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Splendour of Indian Textiles
The manufacture and use of various forms of fine textile varieties in India can be traced back to the Indus Valley period. Textiles were the major attraction that formed the bulk of the trade with Western and Eastern countries. Roman documents mention the export of silk from India to Europe around the sixth century A.D.
In India, the word tradition embraces life like in no other place. Textiles herald seasons, festivals and celebrate life itself. Keen embroideries and intricate prints, varied textures and kaleidoscopic colours clearly define the variety of the diverse region that they represent in India. Detailed and different, they range from exquisite florals to geometric lines and angles, from the simple and often very ethically sophisticated, to the delicate and labour-intensive.
Here are combinations of the old and the new: the sparkle of Swarovski blends with the richness of Indian fabrics. All culminating in five exclusive interpretations showcased here: the legendary Jamawar, the geometric Puan, the glided Tanchoi, the Leheria and the fine Ikat.
Jamawar: Legendary Stitches

Nature seems to have left its handprint on the Jamawar of Kashmir. Leaves, flowers and birds are intricately embroidered and lovingly woven on a soft, alluring and caressing surface.

Each Jamawar has its own story to tell: one of elegance and opulence, of days gone by when princes, nobles and nawahs wore cloaks of this fine weave. With a pashmina base, Jamawar shawls were woven with the softest touch in the gentlest fabric, all under an expert eye - Ruby red paisleys, against a backdrop of creamy white and finely embroidered birds placed in pale grey. Now, as then, this attire is a fashion statement that seems to say it all: unique and precious.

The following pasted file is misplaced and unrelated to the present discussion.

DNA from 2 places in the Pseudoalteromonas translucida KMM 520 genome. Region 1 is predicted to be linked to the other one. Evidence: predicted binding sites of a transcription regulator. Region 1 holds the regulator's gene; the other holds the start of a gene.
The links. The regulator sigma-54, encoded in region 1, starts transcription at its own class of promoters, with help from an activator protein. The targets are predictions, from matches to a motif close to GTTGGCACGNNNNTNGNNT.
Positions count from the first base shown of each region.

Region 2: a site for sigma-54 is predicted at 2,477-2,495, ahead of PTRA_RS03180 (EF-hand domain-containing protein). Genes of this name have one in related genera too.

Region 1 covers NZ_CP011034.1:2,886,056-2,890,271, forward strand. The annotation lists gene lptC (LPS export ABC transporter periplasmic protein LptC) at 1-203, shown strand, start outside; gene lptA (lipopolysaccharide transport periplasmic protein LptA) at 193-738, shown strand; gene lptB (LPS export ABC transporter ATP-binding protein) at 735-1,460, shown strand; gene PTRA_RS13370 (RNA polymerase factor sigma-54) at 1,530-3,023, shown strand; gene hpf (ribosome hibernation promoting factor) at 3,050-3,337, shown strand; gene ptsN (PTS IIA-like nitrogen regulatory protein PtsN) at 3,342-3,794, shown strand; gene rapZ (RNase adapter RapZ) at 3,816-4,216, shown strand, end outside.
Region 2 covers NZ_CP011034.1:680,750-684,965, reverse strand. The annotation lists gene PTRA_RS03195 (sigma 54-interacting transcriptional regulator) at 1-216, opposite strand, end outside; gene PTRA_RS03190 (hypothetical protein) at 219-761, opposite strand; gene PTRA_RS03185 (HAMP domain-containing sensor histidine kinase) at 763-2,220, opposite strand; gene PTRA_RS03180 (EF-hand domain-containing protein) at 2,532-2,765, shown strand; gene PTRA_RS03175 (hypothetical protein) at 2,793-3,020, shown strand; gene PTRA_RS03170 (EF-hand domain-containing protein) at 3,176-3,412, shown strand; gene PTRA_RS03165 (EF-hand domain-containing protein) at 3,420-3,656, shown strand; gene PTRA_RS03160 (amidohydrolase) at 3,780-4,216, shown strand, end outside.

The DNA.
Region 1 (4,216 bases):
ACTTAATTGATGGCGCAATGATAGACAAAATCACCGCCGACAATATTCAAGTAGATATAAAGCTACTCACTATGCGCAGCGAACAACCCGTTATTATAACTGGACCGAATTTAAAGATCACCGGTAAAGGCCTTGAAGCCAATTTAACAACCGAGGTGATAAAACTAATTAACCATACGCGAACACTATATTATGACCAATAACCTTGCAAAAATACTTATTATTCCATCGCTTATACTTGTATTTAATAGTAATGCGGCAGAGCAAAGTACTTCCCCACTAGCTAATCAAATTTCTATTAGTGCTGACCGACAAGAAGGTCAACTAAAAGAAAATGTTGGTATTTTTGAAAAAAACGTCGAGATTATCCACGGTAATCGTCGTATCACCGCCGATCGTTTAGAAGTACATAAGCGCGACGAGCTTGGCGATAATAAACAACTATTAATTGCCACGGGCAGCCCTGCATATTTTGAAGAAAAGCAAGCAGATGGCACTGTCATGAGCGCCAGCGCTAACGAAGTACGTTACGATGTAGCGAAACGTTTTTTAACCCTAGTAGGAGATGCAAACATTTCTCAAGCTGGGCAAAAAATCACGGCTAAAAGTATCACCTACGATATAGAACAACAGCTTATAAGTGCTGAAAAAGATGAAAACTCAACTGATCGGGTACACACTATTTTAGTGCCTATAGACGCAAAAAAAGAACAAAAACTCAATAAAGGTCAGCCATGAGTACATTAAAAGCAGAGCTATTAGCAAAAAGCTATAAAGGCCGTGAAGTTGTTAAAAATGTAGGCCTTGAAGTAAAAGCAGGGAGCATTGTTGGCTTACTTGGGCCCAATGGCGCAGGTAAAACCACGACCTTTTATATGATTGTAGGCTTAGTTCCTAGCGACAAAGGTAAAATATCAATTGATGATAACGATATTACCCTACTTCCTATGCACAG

Leheria: Colours of Life

Textiles in India are interwoven with the lives of its inhabitants. The rugged vitality of the sands of Rajasthan, the people and the clothes they wear, make for harmoniously contrasting fabrics of life.

In the desert own of Sanganer, the young and the old dress in vibrating blends of colours, with block-printed patterns, renowned for over two centuries. The sanganeri print usually features floral sprays, spaced on a white, blue or yellow ground of fine cotton. Flowers such as iris, lily, narcissus, rose and carnation, favoured greatly by the Mughal emperors, brought sensitive expression to the work of Sanganer printer and continues to be popular with today's designers. India has also inspired the West with its tradition of block-printing, of beautifully coloured and delicately worked cotton fabrics such as chintz.

Another traditional art of printing, Leheria, that is tie and dye textiles made by knotting the material and dipping it in colour to form delightful striped patterns, has caught the world's attention.

Puan: The Drape of Seven States
All seven states of northeast India are indeed exotic. For the people here, traditional textiles are not just fashion but status symbol. Animal and human figures are woven into perfect geometric shapes. The colours used are also symbolically significant. Natural fabrics of cotton and silk are embellished with rich vegetable dyes that come alive with shapes such as the swastika, an ancient symbol of the sun and the wheel of life; the spiral, a link between the earth and the divine or just lines as straight as fleeting arrows.